ONE OF THE OLD GIRLS
He says nothing which would debar a gentleman just because he may be a trifle bald and in the habit of combing his hair over the thin spot, and he raises no objections to a matter of thickness and color in the region of the back of the neck. Therefore Gabe I. Marks qualifies. Gabe was the gentleman about whom Effie permitted herself to be guyed. He came to Chicago on business four times a year, and he always took Effie to the theater, and to supper afterward. On those occasions, Effie's gown, wrap and hat were as correct in texture, lines, and paradise aigrettes as those of any of her non-working sisters about her. On the morning following these excursions into Lobsterdom, Effie would confide to her friend. Miss Weinstein, of the lingeries and negligées:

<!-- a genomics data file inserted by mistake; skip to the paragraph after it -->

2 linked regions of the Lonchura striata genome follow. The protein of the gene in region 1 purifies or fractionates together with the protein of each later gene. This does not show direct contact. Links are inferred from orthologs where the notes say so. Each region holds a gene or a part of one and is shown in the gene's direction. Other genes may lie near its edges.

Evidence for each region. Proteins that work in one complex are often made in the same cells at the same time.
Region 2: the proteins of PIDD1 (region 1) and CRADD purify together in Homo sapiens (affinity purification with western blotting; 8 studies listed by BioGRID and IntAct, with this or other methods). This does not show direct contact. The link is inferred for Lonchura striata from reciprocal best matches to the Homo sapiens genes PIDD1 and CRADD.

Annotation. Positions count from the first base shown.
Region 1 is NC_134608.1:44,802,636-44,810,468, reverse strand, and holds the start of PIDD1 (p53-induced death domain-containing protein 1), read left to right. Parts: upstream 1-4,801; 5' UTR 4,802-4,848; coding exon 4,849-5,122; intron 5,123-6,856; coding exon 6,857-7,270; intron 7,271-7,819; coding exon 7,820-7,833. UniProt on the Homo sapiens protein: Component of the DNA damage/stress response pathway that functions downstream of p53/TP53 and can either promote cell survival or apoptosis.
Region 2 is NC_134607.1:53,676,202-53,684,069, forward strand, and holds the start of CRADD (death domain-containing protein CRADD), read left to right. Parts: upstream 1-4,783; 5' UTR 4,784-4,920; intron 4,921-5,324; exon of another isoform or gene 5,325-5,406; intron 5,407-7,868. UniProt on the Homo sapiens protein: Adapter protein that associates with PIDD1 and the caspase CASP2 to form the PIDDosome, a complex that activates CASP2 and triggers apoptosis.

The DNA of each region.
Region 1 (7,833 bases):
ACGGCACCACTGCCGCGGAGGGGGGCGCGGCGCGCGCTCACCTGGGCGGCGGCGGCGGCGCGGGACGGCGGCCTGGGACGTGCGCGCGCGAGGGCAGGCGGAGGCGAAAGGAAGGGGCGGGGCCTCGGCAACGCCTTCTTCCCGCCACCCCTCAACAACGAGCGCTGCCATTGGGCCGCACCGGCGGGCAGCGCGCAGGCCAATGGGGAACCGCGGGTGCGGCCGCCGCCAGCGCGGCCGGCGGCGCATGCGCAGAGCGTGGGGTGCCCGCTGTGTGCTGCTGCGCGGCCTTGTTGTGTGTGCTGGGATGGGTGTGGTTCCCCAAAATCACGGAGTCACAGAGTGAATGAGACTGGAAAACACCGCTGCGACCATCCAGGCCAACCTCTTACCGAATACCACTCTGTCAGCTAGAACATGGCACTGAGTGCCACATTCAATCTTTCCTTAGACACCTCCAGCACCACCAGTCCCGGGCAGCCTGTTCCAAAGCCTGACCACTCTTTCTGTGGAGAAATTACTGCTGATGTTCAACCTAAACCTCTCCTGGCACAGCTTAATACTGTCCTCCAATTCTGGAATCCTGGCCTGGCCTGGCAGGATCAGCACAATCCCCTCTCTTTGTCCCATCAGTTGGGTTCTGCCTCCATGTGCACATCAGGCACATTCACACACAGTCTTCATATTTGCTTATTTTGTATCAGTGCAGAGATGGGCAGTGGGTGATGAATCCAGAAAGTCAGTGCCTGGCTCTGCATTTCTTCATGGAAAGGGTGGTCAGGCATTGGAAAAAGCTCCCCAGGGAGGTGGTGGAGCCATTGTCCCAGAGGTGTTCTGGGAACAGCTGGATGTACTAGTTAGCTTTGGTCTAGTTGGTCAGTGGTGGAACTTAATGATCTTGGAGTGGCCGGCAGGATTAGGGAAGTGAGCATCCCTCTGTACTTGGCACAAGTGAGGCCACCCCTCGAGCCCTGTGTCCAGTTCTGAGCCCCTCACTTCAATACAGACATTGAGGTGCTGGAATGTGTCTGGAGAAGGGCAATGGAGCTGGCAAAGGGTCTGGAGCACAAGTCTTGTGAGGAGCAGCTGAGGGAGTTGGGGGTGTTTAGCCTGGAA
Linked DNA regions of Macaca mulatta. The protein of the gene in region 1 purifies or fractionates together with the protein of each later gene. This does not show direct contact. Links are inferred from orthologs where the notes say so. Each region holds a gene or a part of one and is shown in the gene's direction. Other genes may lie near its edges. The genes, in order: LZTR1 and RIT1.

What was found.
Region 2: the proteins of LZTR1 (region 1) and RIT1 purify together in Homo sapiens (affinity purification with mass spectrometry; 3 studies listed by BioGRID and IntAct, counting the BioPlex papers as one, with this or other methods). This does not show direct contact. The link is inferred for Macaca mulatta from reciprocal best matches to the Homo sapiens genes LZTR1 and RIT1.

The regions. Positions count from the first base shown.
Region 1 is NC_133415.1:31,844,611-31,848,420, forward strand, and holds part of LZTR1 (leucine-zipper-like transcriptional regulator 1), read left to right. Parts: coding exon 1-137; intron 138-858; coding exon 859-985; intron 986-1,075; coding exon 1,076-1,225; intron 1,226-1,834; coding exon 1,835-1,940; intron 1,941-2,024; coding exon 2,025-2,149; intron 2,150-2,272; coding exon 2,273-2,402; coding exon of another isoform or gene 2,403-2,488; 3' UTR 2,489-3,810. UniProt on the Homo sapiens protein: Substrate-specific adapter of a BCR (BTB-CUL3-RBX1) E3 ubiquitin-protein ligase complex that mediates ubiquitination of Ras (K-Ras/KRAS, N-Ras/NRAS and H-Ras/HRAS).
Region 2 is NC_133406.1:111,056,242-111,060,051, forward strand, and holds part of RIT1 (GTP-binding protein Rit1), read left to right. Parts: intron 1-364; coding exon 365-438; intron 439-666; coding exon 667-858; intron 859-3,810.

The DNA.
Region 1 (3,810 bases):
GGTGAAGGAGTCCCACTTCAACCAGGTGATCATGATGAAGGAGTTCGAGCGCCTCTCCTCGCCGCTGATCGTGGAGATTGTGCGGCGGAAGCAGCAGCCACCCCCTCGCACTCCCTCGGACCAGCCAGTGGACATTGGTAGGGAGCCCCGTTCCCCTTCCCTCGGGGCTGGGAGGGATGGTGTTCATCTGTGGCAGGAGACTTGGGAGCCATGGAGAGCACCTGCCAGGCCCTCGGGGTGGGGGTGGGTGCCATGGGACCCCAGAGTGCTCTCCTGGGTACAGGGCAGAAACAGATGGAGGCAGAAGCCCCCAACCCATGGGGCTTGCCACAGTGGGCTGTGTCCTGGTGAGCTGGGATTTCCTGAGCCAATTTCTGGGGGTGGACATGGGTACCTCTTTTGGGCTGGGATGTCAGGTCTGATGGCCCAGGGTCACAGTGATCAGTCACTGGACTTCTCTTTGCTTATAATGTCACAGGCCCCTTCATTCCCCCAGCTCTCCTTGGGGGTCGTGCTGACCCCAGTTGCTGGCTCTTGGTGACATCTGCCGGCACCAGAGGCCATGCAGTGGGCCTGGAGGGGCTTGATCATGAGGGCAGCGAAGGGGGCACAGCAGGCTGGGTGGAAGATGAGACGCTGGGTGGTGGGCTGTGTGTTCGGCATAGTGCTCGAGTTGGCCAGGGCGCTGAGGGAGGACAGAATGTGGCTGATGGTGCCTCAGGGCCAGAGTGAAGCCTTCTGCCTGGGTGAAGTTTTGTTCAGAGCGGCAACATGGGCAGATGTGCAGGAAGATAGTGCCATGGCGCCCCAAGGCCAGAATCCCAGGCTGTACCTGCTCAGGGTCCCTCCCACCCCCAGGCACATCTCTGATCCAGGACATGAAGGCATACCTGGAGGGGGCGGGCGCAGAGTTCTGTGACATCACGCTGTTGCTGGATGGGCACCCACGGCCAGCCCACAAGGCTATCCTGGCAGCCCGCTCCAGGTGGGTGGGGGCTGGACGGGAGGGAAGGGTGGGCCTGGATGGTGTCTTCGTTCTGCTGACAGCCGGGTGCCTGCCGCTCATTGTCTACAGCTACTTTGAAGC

"I was out with my friend, Mr. Marks, last evening. We went to Rector's after the show. Oh, well, it takes a New Yorker to know how. Honestly, I feel like a queen when I go out with him. H'm? Oh, nothing like that, girlie. I never could see that marriage thing. Just good friends."
Gabe had been coming to Chicago four times a year for six years. Six times four are twenty-